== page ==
Nationals rookie pitcher Stephen Strasburg was scratched just moments before his scheduled start on Tuesday night against the Atlanta Braves with shoulder stiffness.
The 21-year-old had trouble “getting loose” during his warm-up session in the bullpen, according to Washington general manager Mike Rizzo, who quickly made the decision to scratch his prized youngster.
Strasburg threw a bullpen session during the team’s weekend road series in Milwaukee and played catch on Monday with no problems.
Beanballs blogFor more on Strasburg's injury, check out The Washington Examiner's Beanballs blog:» Nats Postgame - More on Strasburg after 3-0 win» Strasburg Injury Update
But when Strasburg struggled during his warm-up about 20 minutes before the start of Tuesday’s game at Nationals Park, pitching coach Steve McCatty reported that news to head trainer Lee Kuntz, who in turn notified Rizzo. The decision was made immediately – Strasburg would not start. The big crowd on hand to watch his 10th big-league outing booed when it realized Miguel Batista had taken the mound.
“Those are decisions I get paid to make,” Rizzo said. “Like I said, we’re going to err on the side of caution. I make the decisions and take the heat for it.”
Strasburg was examined by team doctors, who administered an MRI and X-rays. He passed both labral and capsule tests that check for shoulder weakness. The X-rays were negative. The MRI showed no rotator cuff damage and no changes from an initial MRI taken after Strasburg signed last August. He was diagnosed with shoulder inflammation and will begin a course of anti-inflammatories and treatment. Strasburg is still listed as day-to-day with no decision made on his next scheduled start on Sunday against the Philadelphia Phillies.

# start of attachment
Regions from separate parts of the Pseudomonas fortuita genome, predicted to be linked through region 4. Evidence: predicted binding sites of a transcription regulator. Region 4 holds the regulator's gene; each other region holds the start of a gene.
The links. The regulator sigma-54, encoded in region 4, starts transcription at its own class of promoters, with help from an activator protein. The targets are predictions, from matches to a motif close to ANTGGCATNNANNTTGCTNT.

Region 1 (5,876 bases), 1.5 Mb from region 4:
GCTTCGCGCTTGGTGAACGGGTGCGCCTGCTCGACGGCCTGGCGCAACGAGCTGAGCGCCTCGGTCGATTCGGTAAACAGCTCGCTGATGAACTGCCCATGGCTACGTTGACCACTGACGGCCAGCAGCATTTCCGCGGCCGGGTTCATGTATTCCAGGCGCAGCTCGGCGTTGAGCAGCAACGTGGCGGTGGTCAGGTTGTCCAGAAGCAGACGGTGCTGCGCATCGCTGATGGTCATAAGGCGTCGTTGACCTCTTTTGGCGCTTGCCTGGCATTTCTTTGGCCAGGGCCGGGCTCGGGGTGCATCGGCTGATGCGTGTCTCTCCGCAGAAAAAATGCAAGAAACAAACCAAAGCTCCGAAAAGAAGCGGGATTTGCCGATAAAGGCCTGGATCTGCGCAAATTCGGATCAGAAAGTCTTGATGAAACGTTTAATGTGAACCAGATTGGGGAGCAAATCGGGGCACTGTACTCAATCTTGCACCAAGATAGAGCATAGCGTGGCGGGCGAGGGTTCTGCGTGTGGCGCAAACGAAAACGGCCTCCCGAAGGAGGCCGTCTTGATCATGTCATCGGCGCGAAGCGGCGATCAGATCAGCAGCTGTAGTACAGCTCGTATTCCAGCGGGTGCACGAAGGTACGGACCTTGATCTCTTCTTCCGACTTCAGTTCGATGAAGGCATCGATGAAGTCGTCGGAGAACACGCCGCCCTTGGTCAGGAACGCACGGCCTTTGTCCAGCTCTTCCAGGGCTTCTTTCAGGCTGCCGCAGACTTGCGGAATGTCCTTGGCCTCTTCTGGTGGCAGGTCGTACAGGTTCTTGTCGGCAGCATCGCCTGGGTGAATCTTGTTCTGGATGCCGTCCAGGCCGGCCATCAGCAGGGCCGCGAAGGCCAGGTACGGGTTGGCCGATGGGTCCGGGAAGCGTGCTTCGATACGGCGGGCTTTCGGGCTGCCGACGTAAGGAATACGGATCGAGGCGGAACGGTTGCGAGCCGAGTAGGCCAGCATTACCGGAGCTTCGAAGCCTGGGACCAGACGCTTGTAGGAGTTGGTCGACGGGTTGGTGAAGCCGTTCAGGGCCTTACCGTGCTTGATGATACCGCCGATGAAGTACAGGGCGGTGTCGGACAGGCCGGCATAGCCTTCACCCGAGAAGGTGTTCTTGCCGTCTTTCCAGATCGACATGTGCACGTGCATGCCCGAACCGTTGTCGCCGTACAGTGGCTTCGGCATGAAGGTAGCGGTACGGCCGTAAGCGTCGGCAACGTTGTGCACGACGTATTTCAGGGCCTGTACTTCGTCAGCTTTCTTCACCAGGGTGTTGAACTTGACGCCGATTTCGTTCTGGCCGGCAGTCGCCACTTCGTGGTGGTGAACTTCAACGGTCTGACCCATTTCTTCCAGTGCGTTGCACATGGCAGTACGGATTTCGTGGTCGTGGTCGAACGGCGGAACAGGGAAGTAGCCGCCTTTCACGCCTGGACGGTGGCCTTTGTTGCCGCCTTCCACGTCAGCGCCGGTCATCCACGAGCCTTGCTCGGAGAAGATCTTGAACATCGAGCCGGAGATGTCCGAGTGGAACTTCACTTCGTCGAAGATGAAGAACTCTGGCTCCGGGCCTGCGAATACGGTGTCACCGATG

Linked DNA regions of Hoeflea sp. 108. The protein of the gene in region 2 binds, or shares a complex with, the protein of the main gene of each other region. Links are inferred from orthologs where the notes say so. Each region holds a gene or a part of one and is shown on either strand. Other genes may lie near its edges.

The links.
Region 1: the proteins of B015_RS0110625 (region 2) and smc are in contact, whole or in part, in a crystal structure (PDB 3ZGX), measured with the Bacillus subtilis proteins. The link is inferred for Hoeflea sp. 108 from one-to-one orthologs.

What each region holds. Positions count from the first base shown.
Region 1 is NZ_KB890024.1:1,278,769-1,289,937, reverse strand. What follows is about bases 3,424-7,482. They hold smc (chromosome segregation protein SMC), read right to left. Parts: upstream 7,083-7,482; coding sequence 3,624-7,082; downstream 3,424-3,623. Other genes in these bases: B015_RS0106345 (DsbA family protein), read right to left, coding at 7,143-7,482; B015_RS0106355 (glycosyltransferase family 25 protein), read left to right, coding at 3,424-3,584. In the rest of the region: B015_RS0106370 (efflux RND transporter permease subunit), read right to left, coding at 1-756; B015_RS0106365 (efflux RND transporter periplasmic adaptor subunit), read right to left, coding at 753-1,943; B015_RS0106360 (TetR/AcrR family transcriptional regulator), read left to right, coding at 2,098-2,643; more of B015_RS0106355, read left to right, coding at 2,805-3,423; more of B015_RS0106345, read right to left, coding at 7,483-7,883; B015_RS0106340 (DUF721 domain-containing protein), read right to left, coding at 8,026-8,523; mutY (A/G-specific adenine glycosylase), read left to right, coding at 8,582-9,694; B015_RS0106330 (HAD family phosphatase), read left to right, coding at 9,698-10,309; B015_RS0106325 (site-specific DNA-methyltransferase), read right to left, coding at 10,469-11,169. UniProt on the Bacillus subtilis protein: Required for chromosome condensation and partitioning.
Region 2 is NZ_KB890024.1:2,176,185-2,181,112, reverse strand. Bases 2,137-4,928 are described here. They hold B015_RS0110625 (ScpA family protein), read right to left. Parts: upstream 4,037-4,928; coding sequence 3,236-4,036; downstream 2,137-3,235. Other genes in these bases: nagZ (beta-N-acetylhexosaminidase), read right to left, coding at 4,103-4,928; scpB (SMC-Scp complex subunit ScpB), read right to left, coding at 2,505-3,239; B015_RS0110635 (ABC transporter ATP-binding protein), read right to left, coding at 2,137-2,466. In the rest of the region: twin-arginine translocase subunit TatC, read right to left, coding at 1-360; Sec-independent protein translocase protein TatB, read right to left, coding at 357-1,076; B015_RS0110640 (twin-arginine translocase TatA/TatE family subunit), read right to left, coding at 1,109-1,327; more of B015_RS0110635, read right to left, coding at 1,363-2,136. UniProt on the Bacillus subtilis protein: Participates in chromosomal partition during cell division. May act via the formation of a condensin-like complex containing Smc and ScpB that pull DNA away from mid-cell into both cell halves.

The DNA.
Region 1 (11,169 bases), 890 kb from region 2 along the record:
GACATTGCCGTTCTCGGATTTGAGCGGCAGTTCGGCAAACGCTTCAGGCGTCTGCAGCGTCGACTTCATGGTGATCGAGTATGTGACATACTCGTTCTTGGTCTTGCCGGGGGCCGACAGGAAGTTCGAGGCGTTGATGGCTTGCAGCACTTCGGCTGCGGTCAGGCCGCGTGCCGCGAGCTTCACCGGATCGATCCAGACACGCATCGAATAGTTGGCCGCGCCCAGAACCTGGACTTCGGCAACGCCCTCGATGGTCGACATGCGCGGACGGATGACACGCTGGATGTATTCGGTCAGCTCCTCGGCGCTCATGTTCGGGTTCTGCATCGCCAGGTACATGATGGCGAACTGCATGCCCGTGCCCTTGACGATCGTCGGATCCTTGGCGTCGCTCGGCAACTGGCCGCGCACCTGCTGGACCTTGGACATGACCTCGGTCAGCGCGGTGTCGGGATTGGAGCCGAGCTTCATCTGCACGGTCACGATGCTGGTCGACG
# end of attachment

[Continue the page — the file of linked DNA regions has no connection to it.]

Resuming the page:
The team built an entire innings plan on limiting the risk to a first-year professional. Strasburg won’t go beyond 160 innings this season. As of Tuesday, he had pitched 55 1/3 minor-league innings and another 54 1/3 in Washington for 109 2/3 total. The No. 1 pick in the 2009 draft and one of the sport’s most heralded prospects in a generation, Strasburg is 5-2 with a 2.32 ERA.
“We’re going to use common sense and be cautious like we have,” Rizzo said. “This is a work load that he’s never seen before and we’re going to take it from there.”